Sex, Lies and Teacher Dismissal: Let the Voting Begin
Guest contributor | July 22, 2013
By: Ashunda Norris
Heading into the final day before a special election for the east valley City Council seat, teacher dismissal has emerged as a central issue between Cindy Montanez and Nury Martinez.
Responding to accusations that she protected predatory teachers while serving as a school board member, Martinez fought back over the weekend, saying she has been falsely accused. In a campaign flyer available on the City Ethics website Martinez, who finished second to Montanez in the May primary, said Montanez “crossed the line” and that “every local newspaper has looked into it and confirmed that her statements are false.”
At issue are disputed campaign accusations made by Montanez claiming that among other things, Martinez was involved in what one campaign flyer calls a “cover up of sex abuse cases,” a reference to teacher abuse cases that came to light last year. Martinez was a school board member when the scandal broke but, in fact, had been a vocal supporter of a state measure intended to make it easier to fire teachers accused of child abuse.
But in a twist, Martinez is also being attacked for her support of that same dismissal legislation. In a development that has so far gone unreported, Warren Fletcher, the president of the United Teachers Federation, wrote a letter of support for Montanez urging members of the union to vote against Martinez because she “advocated in Los Angeles and Sacramento for the elimination of teacher due process.” (See letter at City Ethics here).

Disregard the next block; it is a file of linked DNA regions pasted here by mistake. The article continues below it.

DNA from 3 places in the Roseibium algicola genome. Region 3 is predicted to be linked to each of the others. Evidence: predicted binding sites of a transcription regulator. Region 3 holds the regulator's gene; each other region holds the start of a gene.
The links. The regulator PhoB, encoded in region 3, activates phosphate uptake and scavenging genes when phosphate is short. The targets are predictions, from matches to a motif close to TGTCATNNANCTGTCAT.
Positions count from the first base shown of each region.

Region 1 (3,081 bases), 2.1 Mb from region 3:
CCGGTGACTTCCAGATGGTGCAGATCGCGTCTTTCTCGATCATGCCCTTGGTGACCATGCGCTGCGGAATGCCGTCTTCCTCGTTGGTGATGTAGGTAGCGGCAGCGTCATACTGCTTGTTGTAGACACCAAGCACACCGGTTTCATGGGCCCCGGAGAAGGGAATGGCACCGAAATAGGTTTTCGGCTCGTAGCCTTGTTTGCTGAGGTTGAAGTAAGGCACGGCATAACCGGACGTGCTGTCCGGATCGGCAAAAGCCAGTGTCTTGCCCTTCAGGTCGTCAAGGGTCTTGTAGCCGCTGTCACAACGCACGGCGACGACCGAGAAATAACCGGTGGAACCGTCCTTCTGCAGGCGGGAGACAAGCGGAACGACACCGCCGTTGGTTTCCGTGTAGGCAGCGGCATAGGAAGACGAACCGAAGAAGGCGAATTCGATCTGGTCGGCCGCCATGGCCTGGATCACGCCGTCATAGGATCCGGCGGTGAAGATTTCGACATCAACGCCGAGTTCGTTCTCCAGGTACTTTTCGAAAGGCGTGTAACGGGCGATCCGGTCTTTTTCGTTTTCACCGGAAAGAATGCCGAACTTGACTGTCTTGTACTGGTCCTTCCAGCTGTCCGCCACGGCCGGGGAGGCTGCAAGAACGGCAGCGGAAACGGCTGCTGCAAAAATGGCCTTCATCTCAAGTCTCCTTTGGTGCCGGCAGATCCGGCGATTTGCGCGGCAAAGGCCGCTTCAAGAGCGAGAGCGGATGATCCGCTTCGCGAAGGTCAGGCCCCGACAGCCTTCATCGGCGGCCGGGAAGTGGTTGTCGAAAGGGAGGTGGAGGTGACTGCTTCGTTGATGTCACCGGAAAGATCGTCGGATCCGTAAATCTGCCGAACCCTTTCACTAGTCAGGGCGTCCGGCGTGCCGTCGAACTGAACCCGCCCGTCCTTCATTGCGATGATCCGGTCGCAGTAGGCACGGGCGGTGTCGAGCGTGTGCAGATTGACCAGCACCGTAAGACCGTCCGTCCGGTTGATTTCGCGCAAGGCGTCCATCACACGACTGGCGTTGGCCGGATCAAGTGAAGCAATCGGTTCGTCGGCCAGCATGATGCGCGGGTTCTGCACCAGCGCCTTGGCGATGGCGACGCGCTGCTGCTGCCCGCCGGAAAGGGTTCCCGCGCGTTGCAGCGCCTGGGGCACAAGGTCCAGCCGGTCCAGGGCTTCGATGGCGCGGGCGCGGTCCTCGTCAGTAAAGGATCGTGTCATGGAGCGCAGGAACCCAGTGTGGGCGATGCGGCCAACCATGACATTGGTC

The teacher dismissal bill, which was never voted on by the full assembly was killed partly because the union opposed it. The letter was paid for by the teachers union superpac called PACE.
Montanez has also charged Martinez, with deceiving the public about key votes when she served on the school board and making decisions that were harmful to the community. Campaign ads from the Montanez camp state that Martinez voted to “fire thousands of teachers, balloon class sizes, and give away public schools to for-profit corporations,” all while covering up the sex abuse cases.
Martinez has publicly denounced the sex abuse cover-up accusation and in an interview with LA School Report said she’s very proud of her school board membership run and only regrets she didn’t have more time to make changes.
“I would have liked to have had the Art at the Core plan implemented,” Martinez said, referring to a plan that would essentially use art to teach core courses such as math and reading.
While serving on the board, Martinez said she introduced pilot schools and linked high school students with companies opening to offering internships to school district students. “We figured out what was missing,” Martinez stated. “The pilot schools are very successful because they focus on personalized instruction.”
Martinez appears undeterred by the criticism and said if she wins, she plans to raise awareness of public school issues with the City Council, such as truancy and student safety. Her first order of business, she said, would be to build a core relationship with the LAPD to ensure that truancies are handled more delicately than simply writing tickets and jamming the court system.
“We cannot continue to ticket out way out of this issue” she said. “Why aren’t the students in school? Why is a student not getting to school on time? Some of these students are dropping off their younger sister or brother to elementary school before they go to school themselves.”
Martinez is also eager to push the idea of community schools, a concept used in New York, Chicago and other school systems, where the school becomes a center for outside local resources that focus on health and social services.
“School becomes the center of the community,” said Martinez. “We have to have a lot more access to resources to be able to see that.”